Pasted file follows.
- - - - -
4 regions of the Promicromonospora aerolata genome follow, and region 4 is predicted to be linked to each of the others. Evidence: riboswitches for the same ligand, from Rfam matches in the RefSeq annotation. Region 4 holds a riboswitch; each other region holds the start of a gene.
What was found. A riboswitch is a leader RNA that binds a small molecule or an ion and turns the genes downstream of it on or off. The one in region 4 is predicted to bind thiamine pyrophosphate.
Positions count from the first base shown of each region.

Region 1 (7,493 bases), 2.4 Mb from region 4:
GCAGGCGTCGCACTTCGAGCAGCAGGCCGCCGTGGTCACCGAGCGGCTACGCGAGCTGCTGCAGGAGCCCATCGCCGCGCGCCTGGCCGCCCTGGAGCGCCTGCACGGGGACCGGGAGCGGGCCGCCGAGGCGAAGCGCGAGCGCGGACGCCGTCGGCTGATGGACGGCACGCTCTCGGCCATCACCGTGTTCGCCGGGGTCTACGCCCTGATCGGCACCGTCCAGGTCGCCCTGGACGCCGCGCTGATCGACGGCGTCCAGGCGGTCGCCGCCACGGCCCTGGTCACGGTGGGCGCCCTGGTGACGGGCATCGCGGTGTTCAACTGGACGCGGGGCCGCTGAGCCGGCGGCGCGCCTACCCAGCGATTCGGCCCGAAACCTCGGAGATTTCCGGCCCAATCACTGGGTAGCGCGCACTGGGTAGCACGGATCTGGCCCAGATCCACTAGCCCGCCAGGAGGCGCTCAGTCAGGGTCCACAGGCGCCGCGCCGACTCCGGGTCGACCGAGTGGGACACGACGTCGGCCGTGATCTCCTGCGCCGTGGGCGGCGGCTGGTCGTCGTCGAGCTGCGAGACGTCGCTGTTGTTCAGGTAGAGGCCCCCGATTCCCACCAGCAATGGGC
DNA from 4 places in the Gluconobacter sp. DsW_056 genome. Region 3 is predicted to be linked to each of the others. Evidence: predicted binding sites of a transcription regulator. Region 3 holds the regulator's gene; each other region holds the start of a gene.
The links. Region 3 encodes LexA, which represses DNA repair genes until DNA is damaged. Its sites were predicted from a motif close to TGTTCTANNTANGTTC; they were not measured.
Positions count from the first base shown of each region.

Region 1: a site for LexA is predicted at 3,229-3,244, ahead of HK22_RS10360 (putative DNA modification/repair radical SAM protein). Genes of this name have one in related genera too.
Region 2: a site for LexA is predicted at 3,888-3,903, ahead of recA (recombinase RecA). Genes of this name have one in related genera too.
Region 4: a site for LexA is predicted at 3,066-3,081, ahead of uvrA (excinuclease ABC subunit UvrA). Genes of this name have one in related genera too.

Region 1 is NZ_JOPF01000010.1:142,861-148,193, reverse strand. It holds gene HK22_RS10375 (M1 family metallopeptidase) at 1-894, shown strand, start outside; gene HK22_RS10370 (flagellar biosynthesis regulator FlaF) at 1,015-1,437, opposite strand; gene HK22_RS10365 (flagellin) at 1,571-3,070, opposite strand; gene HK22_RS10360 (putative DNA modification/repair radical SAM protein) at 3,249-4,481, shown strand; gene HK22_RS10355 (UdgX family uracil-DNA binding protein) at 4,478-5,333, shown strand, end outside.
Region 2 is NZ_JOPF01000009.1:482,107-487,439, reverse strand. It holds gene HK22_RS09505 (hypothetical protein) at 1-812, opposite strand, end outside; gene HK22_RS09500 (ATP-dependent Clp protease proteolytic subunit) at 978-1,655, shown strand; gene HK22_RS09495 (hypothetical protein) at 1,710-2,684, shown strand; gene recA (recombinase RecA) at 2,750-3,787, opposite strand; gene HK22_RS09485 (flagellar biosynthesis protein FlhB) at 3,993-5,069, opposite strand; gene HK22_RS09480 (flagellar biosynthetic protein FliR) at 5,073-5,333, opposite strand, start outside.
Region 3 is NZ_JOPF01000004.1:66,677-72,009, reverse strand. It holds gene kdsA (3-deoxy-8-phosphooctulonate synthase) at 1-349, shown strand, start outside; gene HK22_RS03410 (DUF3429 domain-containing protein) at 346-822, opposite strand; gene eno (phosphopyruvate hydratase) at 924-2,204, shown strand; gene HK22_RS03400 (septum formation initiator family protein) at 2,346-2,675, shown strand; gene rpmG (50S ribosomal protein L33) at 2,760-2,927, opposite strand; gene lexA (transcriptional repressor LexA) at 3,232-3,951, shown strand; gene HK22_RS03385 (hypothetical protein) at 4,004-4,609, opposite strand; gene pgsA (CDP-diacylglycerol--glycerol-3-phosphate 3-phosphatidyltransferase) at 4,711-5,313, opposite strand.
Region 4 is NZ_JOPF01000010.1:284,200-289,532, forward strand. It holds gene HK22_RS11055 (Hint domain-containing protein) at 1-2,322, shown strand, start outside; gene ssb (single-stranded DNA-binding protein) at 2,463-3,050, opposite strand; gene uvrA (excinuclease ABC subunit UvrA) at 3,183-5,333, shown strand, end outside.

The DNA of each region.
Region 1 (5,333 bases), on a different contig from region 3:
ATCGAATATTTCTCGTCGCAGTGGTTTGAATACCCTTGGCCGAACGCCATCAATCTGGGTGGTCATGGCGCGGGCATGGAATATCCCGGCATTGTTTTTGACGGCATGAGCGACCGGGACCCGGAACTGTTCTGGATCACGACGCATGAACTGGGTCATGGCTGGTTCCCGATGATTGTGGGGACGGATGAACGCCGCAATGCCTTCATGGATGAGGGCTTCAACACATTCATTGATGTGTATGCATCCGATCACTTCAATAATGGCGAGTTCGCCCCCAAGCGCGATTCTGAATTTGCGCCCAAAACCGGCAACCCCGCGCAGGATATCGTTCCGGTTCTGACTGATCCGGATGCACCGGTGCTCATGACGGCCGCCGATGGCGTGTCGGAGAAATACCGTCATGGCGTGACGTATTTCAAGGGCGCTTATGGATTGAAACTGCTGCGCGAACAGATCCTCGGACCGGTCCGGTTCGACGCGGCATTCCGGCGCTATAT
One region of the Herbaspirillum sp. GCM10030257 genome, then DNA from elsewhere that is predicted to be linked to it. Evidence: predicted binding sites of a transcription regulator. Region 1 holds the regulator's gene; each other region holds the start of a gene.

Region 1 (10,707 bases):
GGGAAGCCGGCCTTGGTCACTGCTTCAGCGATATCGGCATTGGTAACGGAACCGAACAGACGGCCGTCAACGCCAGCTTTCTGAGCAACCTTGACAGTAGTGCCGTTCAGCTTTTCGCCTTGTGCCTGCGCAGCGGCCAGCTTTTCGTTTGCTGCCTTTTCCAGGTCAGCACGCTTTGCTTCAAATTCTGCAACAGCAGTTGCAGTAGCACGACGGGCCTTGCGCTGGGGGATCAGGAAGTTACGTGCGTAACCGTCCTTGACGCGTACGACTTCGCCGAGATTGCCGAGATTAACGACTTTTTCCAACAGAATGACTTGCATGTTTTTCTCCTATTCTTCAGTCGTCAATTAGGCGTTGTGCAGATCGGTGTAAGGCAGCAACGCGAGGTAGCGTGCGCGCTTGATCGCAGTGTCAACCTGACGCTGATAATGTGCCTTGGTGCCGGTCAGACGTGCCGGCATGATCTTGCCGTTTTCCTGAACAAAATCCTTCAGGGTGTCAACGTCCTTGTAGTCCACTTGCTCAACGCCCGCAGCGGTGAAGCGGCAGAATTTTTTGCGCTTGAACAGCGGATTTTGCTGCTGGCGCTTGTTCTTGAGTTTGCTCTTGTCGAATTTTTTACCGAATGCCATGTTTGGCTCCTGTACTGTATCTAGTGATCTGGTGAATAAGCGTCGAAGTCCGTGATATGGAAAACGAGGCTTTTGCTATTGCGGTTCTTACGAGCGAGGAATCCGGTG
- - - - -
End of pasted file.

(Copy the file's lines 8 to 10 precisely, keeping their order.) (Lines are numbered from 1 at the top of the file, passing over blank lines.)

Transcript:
Positions count from the first base shown of each region.

Region 1: a site for LexA is predicted at 3,229-3,244, ahead of HK22_RS10360 (putative DNA modification/repair radical SAM protein). Genes of this name have one in related genera too.
Region 2: a site for LexA is predicted at 3,888-3,903, ahead of recA (recombinase RecA). Genes of this name have one in related genera too.